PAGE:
“Colossal” was the word used by Midi Olympique last week to describe the pressure on Guy Novès and his coaching team ahead of France’s three autumn Internationals.The paper is right. The former Toulouse coach, viewed by many in France as a rugby guru, no longer has any excuses for failing to deliver success. His predecessors, Bernard Laporte, Marc Lièvremont and Philippe Saint-André, bemoaned the lack of time they had with the national squad, not to mention the shortage of cooperation between the clubs and the FFR.Novès has got the time and the cooperation, thanks to the Accord signed between the LNR and the FFR in the summer that guarantees him two weeks with the players prior to the November Tests and eight uninterrupted weeks during the Six Nations.France now has the same amount of preparation time as their northern hemisphere rivals, and the squad has been training hard for the challenge of taking on Samoa, Australia and New Zealand in the space of a fortnight.Captain Guilhem Guirado was asked at the weekend what would represent a good return for France from the three matches. “Three victories,” he replied. “That’s the objective the team is training for.”Lofty goal: Guilhem Guirado, here scoring v Scotland, expects to win all three Tests (Pic: Reuters)Midi Olympique was prepared to cut the squad a bit of slack in its assessment of what would constitute a good November for France. While defeat to New Zealand would be acceptable, said the paper, victory against Samoa and Australia was imperative.That was before the weekend’s results, however, when New Zealand suffered their stunning defeat to Ireland and Australia ran Wales ragged with an expansive style of rugby that once, many years ago, was the hallmark of French sides.None but the most deluded rugby fan would expect the All Blacks’ first defeat in 19 matches to lead to a crisis of confidence, and Italy are likely to feel the full force of the backlash on Saturday when they host New Zealand in Rome. He may only have just started but Guy Novès’s job could be on the line should France falter in the autumn Tests. Gavin Mortimer explains why he’s under such pressure As Midi Olympique says, the pressure on Novès is colossal.Hard at work: France training at Marcoussis ahead of games with Samoa, Australia and NZ (Pic: AFP)For the latest Rugby World subscription offers, click here. LATEST RUGBY WORLD MAGAZINE SUBSCRIPTION DEALS TAGS: Samoa France play Samoa in Toulouse on the same day, a nation they struggled to put away when last they met in the autumn of 2012. On that occasion the French laboured to a 22-14 victory, thanks to the 19 points of Frédéric Michalak, with the Samoans scoring two tries to France’s one.Nice moves: Samoa perform the Siva Tau ahead of the 2012 clash in Paris (Pic: AFP/Getty Images)That win over Samoa was one of three for France in November 2012 (Australia and Argentina were also beaten), the only time in the past ten years that they have won all their autumn Tests. Traditionally les Bleus have started with a win and ended with a loss, as they did in 2008, 2009, 2010 and 2014. The only exception was 2013, when a win over Tonga was sandwiched between losses to South Africa and New Zealand.The prospect of France finishing the month with three victories are slimmer than a model on a Paris catwalk, and if Australia and New Zealand play to their full potential they could embarrass their hosts. Technically, the French squad is vastly inferior to their Antipodean rivals, while the leaden pace of so many Top 14 matches means that the players are incapable of playing rugby at the speed and intensity of their southern hemisphere rivals.There’s not even a fear factor any longer with France, the knowledge for an opposition side that facing the French would be brutal and bone-jarring whatever the outcome. The now retired Pascal Papé made that point in his recent autobiography, saying that for the new generation of France internationals “the blue jersey doesn’t have the same meaning”.Outspoken: Pascal Papé believes the current crop of players have lost pride in the jersey (Pic: AFP)Accusing them of “managing their image and their careers like show-biz entertainers”, Papé added: “The most important thing for them today is ‘how many followers do I have on Twitter, on Instagram’…[but] for me, the France team was mythical. Wearing the blue jersey was a dream I dared not hope for. For them, playing for France is good because they become bankable.”Bankable, bland and a far cry from French sides of old, which were crammed with characters who fought tooth and nail for the cockerel. It’s been a few seasons since a France team showed any fight, but perhaps they’ll rediscover their fire in the next fortnight. If they don’t then Novès could be out of a job.Rumours are circulating once more that should Bernard Laporte be elected president of the FFR next month he’ll want a new national coach. It would be difficult to fire a man who’s just beaten the All Blacks, but easy to get rid of a coach who’s overseen three defeats. Hot seat: Guy Novès has no excuses now that he has extended access to his players (Pic: Reuters)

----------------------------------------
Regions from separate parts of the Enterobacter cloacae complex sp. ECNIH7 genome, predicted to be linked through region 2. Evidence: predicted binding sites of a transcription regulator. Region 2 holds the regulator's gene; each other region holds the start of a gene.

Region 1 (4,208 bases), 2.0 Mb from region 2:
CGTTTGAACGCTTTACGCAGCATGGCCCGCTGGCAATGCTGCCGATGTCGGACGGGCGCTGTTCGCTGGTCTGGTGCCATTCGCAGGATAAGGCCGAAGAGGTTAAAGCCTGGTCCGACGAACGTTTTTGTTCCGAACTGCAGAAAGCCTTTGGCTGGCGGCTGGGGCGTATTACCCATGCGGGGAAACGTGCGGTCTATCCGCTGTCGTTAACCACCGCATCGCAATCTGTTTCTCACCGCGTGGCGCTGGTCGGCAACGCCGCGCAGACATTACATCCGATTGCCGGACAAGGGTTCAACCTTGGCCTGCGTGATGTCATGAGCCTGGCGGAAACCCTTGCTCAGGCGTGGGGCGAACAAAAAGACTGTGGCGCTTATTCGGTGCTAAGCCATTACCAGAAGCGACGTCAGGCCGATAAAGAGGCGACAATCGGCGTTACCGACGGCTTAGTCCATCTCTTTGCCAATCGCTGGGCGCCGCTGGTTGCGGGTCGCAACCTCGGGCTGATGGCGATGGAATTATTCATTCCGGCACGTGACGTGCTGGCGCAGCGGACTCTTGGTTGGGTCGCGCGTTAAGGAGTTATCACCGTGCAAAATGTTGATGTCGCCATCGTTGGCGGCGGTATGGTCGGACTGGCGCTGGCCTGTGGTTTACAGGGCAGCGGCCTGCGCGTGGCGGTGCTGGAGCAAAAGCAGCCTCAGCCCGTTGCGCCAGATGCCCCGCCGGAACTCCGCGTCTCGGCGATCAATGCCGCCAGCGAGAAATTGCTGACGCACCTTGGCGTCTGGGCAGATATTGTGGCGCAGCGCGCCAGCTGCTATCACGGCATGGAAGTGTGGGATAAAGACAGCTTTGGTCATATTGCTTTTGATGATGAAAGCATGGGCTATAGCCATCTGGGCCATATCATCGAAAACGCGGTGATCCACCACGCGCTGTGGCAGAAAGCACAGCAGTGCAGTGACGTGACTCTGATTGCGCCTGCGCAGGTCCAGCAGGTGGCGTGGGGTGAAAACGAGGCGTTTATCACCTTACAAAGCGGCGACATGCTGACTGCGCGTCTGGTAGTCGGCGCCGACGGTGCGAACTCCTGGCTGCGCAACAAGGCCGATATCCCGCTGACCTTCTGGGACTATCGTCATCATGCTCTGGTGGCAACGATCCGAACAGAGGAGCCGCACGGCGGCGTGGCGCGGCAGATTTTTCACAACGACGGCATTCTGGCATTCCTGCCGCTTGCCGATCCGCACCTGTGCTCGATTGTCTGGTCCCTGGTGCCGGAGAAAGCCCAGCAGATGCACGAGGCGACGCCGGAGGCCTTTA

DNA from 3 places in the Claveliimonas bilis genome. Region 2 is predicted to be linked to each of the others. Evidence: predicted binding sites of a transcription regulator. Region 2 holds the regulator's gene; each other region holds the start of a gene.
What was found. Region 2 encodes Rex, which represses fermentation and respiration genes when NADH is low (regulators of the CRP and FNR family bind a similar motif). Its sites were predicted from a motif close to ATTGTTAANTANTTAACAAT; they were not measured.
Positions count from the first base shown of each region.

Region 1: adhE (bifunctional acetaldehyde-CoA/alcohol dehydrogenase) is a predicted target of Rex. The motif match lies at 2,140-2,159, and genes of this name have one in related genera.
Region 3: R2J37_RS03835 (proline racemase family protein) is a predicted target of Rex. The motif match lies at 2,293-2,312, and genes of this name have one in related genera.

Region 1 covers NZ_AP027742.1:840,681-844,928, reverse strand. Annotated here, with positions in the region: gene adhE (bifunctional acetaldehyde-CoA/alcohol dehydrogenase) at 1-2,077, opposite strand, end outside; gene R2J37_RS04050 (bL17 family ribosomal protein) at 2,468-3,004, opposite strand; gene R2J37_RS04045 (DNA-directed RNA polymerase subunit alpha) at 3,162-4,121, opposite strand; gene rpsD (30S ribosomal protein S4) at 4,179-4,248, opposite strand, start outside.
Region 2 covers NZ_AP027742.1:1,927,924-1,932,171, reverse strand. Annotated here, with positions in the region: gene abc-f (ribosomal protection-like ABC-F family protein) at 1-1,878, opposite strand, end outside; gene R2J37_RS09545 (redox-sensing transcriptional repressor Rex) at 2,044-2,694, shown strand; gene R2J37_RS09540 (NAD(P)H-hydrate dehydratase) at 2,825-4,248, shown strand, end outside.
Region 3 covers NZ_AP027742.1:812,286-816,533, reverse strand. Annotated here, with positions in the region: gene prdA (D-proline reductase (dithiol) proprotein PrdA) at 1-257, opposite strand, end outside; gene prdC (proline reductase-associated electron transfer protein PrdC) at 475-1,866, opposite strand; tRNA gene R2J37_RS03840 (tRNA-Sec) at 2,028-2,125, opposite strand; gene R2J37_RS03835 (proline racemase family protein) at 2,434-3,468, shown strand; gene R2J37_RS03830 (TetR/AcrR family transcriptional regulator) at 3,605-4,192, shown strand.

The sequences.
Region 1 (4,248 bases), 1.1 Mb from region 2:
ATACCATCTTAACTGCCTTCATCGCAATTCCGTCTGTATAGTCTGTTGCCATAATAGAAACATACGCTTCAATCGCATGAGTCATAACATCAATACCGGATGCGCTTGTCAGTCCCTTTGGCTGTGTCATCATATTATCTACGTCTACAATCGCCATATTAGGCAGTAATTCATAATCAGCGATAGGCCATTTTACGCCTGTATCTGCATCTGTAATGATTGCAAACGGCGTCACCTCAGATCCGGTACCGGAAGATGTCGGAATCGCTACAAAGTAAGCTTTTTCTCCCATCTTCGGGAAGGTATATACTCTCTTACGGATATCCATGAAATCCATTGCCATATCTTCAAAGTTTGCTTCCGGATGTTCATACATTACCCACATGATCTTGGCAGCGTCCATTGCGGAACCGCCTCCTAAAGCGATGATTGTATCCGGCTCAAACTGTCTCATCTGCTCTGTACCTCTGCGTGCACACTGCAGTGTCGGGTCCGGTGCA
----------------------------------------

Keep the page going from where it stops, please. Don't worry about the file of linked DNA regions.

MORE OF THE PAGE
Rector Pittsburgh, PA Rector and Chaplain Eugene, OR An Evening with Presiding Bishop Curry and Iconographer Kelly Latimore Episcopal Migration Ministries via Zoom June 23 @ 6 p.m. ET An Evening with Aliya Cycon Playing the Oud Lancaster, PA (and streaming online) July 3 @ 7 p.m. ET Episcopal Charities of the Diocese of New York Hires Reverend Kevin W. VanHook, II as Executive Director Episcopal Charities of the Diocese of New York Executive Council, Bishop Diocesan Springfield, IL [Episcopal News Service – Linthicum Heights, Maryland] The Episcopal Church’s Executive Council has begun an effort to clarify the responsibility and authority that reside in the agencies and boards that report to it.As part of that process, the council Feb. 6 heard from representatives of the General Board of Examining Chaplains, the Board for Transition Ministry and the Board of the Archives of the Episcopal Church.Council began to address the future functioning of the United Thank Offering and its relationship with the wider church at its last meeting in October. Council members will be asked Feb. 7 to approve a memo of understanding between the UTO and the Domestic and Foreign Missionary Society (the church’s corporate name), along with new UTO bylaws. The UTO board has approved both documents.“There has been a confluence of events and circumstances within the last eight to nine months in the life of the church that have shown light on the problems of lack of definition, lack of clarity, lack of common understanding even of what ‘boards’ are,” Steve Hutchinson, chair of the council’s Joint Standing Committee on Governance and Administration for Mission (GAM), said in an interview.For instance, Diocese of North California Bishop Barry Beisner, who chairs the transition ministry board, told council that the board has the canonical mandate to oversee the transition ministry office at the same time that the DFMS employs and supervises people who staff that office.He said the current vacancy in the transition ministry officer position, “is a moment when this ongoing and urgent need for clarification of the exact nature of ‘canonical oversight’ of that dual-accountability relationship” should be addressed.Hutchinson said his committee, which will take the lead on council’s efforts, must address the question of what autonomy really means because the boards in question are not separate legal entities from the DFMS. They all function by relying on various types of administrative support supplied by the DFMS which, he said, makes more sense than having a board that meets a few times a year be an employer.“And, yet, it is confusing when a canon or some other provision says they have oversight over the office. What does oversight mean?” he said.Agencies and boards are also different in Hutchinson’s mind from the church’s other committees and commissions because “they have some operational responsibility” for providing some sort of service. The committees and commissions make policy recommendations to General Convention and Executive Council. The former appear to have a “delegated authority,” which seems to have never been precisely spelled out.Often, he said, no matter how those relationships are described in written documents, there questions about collaborative decision-making, consultation, accountability, or who ultimately holds what authority.“It’s not clear,” he said. “It’s not written down anywhere.”In fact the church’s Constitution and Canons do not even define the terms “agency” and “board,” Hutchinson noted.“We’ve just been using those terms for a long time as if everybody understood what they meant but we’ve come to realize that not everybody does understand them the same way,” he said.So, the governance and administration committee “is going to ask a lot of questions, talk to a lot of people, do some research and try to come up with an assessment of what the issues are and what the options are that would serve the interests of the church and these respective entities” about how that delegated authority works – “if there is such a thing” – and what are the responsibilities and the accountability that go with that, Hutchinson said.Whatever the appropriate mechanism (governing document, bylaws, memos of understanding or canons), Hutchinson envisions achieving that clarity in a way that “creates an adequate degree of certainty about those expectations” but doesn’t come with “overkill or minutiae.”GAM’s work will take place within the context of the work being done by the Task Force for Re-Imagining the Episcopal Church and the Standing Commission on the Structure of the Church in advance of the 2015 meeting of General Convention.“We don’t want to do anything that is at cross purposes” with what those two groups are doing, Hutchinson said.Also on the council’s agendaOn the second day of its three-day meeting, council also spent 90 minutes evaluating its work at the mid-point of the 2013-2015 triennium and the members heard a report on the plans for the 78th General Convention set for June 25-July 3, 2015, in Salt Lake City.The Feb. 5-7 meeting is taking place at the Maritime Institute Conference Center.Some council members are tweeting from the meeting using #ExCoun.The Executive Council carries out the programs and policies adopted by the General Convention, according to Canon I.4 (1)(a). The council is composed of 38 members, 20 of whom (four bishops, four priests or deacons and 12 lay people) are elected by General Convention and 18 (one clergy and one lay) by the nine provincial synods for six-year terms – plus the presiding bishop and the president of the House of Deputies.– The Rev. Mary Frances Schjonberg is an editor and reporter for the Episcopal News Service. Priest-in-Charge Lebanon, OH Associate Rector for Family Ministries Anchorage, AK Priest Associate or Director of Adult Ministries Greenville, SC Associate Rector Columbus, GA In-person Retreat: Thanksgiving Trinity Retreat Center (West Cornwall, CT) Nov. 24-28 Cathedral Dean Boise, ID Virtual Episcopal Latino Ministry Competency Course Online Course Aug. 9-13 Remember Holy Land Christians on Jerusalem Sunday, June 20 American Friends of the Episcopal Diocese of Jerusalem Rector Washington, DC Episcopal Migration Ministries’ Virtual Prayer Vigil for World Refugee Day Facebook Live Prayer Vigil June 20 @ 7 p.m. ET Rector Bath, NC Press Release Service TryTank Experimental Lab and York St. John University of England Launch Survey to Study the Impact of Covid-19 on the Episcopal Church TryTank Experimental Lab Submit an Event Listing Rector Martinsville, VA Featured Events Director of Administration & Finance Atlanta, GA Curate (Associate & Priest-in-Charge) Traverse City, MI Curate Diocese of Nebraska Seminary of the Southwest announces appointment of two new full time faculty members Seminary of the Southwest The Church Pension Fund Invests $20 Million in Impact Investment Fund Designed to Preserve Workforce Housing Communities Nationwide Church Pension Group Youth Minister Lorton, VA This Summer’s Anti-Racism Training Online Course (Diocese of New Jersey) June 18-July 16 Join the Episcopal Diocese of Texas in Celebrating the Pauli Murray Feast Online Worship Service June 27 Executive Council committee will tackle questions about boards Clarification of expectations, authority sought Submit a Press Release Ya no son extranjeros: Un diálogo acerca de inmigración Una conversación de Zoom June 22 @ 7 p.m. ET Canon for Family Ministry Jackson, MS Assistant/Associate Priest Scottsdale, AZ New Berrigan Book With Episcopal Roots Cascade Books Rector Knoxville, TN Rector Hopkinsville, KY Missioner for Disaster Resilience Sacramento, CA Executive Council February 2014 AddThis Sharing ButtonsShare to PrintFriendlyPrintFriendlyShare to FacebookFacebookShare to TwitterTwitterShare to EmailEmailShare to MoreAddThis Rector Albany, NY Rector (FT or PT) Indian River, MI Assistant/Associate Rector Morristown, NJ Tags Course Director Jerusalem, Israel Rector Belleville, IL The Church Investment Group Commends the Taskforce on the Theology of Money on its report, The Theology of Money and Investing as Doing Theology Church Investment Group Submit a Job Listing Inaugural Diocesan Feast Day Celebrating Juneteenth San Francisco, CA (and livestream) June 19 @ 2 p.m. PT By Mary Frances SchjonbergPosted Feb 6, 2014 Family Ministry Coordinator Baton Rouge, LA Rector Tampa, FL Episcopal Church releases new prayer book translations into Spanish and French, solicits feedback Episcopal Church Office of Public Affairs Rector Shreveport, LA Rector/Priest in Charge (PT) Lisbon, ME Rector Collierville, TN Assistant/Associate Rector Washington, DC Featured Jobs & Calls Rector Smithfield, NC Virtual Celebration of the Jerusalem Princess Basma Center Zoom Conversation June 19 @ 12 p.m. ET Associate Priest for Pastoral Care New York, NY Director of Music Morristown, NJ